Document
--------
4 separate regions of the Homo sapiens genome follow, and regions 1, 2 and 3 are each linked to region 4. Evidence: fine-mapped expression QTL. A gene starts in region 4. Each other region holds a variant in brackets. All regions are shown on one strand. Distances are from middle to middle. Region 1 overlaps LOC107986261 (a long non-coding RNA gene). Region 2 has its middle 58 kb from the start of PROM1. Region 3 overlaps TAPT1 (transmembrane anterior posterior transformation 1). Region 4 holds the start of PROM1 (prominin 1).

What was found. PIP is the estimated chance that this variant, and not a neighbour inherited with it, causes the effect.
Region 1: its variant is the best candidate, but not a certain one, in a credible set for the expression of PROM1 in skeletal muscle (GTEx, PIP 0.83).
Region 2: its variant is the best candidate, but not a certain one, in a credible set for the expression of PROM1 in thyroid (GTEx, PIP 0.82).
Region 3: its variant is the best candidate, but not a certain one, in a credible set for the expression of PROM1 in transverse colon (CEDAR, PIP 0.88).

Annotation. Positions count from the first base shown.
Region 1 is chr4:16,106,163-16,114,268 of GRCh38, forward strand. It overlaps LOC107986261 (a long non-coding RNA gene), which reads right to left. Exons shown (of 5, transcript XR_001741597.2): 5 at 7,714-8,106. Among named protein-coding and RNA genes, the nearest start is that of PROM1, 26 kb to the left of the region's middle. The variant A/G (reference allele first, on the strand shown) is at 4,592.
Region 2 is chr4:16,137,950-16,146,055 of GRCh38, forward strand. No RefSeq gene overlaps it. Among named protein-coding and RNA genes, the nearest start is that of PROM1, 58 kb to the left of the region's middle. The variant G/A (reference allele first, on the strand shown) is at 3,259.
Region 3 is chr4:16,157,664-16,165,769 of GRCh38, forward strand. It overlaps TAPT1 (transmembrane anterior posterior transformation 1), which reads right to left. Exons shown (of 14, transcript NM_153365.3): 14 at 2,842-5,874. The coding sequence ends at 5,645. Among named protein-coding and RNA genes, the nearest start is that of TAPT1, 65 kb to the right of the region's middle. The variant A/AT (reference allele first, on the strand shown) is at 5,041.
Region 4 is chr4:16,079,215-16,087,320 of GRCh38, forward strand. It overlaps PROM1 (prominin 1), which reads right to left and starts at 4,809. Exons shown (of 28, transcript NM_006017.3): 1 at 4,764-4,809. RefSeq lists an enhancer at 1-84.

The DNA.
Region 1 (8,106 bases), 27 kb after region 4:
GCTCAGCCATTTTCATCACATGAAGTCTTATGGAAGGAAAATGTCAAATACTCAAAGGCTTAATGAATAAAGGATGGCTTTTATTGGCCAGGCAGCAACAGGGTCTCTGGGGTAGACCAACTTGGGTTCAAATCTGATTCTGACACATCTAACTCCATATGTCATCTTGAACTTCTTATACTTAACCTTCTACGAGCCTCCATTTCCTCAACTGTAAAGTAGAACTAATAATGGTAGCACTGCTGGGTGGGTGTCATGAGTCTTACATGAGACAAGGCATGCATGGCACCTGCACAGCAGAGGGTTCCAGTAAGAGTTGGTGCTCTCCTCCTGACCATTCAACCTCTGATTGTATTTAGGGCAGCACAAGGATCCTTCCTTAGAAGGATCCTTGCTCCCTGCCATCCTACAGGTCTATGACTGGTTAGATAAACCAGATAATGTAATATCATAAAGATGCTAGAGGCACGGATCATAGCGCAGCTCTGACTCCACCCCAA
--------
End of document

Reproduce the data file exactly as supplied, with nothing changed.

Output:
4 separate regions of the Homo sapiens genome follow, and regions 1, 2 and 3 are each linked to region 4. Evidence: fine-mapped expression QTL. A gene starts in region 4. Each other region holds a variant in brackets. All regions are shown on one strand. Distances are from middle to middle. Region 1 overlaps LOC107986261 (a long non-coding RNA gene). Region 2 has its middle 58 kb from the start of PROM1. Region 3 overlaps TAPT1 (transmembrane anterior posterior transformation 1). Region 4 holds the start of PROM1 (prominin 1).

What was found. PIP is the estimated chance that this variant, and not a neighbour inherited with it, causes the effect.
Region 1: its variant is the best candidate, but not a certain one, in a credible set for the expression of PROM1 in skeletal muscle (GTEx, PIP 0.83).
Region 2: its variant is the best candidate, but not a certain one, in a credible set for the expression of PROM1 in thyroid (GTEx, PIP 0.82).
Region 3: its variant is the best candidate, but not a certain one, in a credible set for the expression of PROM1 in transverse colon (CEDAR, PIP 0.88).

Annotation. Positions count from the first base shown.
Region 1 is chr4:16,106,163-16,114,268 of GRCh38, forward strand. It overlaps LOC107986261 (a long non-coding RNA gene), which reads right to left. Exons shown (of 5, transcript XR_001741597.2): 5 at 7,714-8,106. Among named protein-coding and RNA genes, the nearest start is that of PROM1, 26 kb to the left of the region's middle. The variant A/G (reference allele first, on the strand shown) is at 4,592.
Region 2 is chr4:16,137,950-16,146,055 of GRCh38, forward strand. No RefSeq gene overlaps it. Among named protein-coding and RNA genes, the nearest start is that of PROM1, 58 kb to the left of the region's middle. The variant G/A (reference allele first, on the strand shown) is at 3,259.
Region 3 is chr4:16,157,664-16,165,769 of GRCh38, forward strand. It overlaps TAPT1 (transmembrane anterior posterior transformation 1), which reads right to left. Exons shown (of 14, transcript NM_153365.3): 14 at 2,842-5,874. The coding sequence ends at 5,645. Among named protein-coding and RNA genes, the nearest start is that of TAPT1, 65 kb to the right of the region's middle. The variant A/AT (reference allele first, on the strand shown) is at 5,041.
Region 4 is chr4:16,079,215-16,087,320 of GRCh38, forward strand. It overlaps PROM1 (prominin 1), which reads right to left and starts at 4,809. Exons shown (of 28, transcript NM_006017.3): 1 at 4,764-4,809. RefSeq lists an enhancer at 1-84.

The DNA.
Region 1 (8,106 bases), 27 kb after region 4:
GCTCAGCCATTTTCATCACATGAAGTCTTATGGAAGGAAAATGTCAAATACTCAAAGGCTTAATGAATAAAGGATGGCTTTTATTGGCCAGGCAGCAACAGGGTCTCTGGGGTAGACCAACTTGGGTTCAAATCTGATTCTGACACATCTAACTCCATATGTCATCTTGAACTTCTTATACTTAACCTTCTACGAGCCTCCATTTCCTCAACTGTAAAGTAGAACTAATAATGGTAGCACTGCTGGGTGGGTGTCATGAGTCTTACATGAGACAAGGCATGCATGGCACCTGCACAGCAGAGGGTTCCAGTAAGAGTTGGTGCTCTCCTCCTGACCATTCAACCTCTGATTGTATTTAGGGCAGCACAAGGATCCTTCCTTAGAAGGATCCTTGCTCCCTGCCATCCTACAGGTCTATGACTGGTTAGATAAACCAGATAATGTAATATCATAAAGATGCTAGAGGCACGGATCATAGCGCAGCTCTGACTCCACCCCAA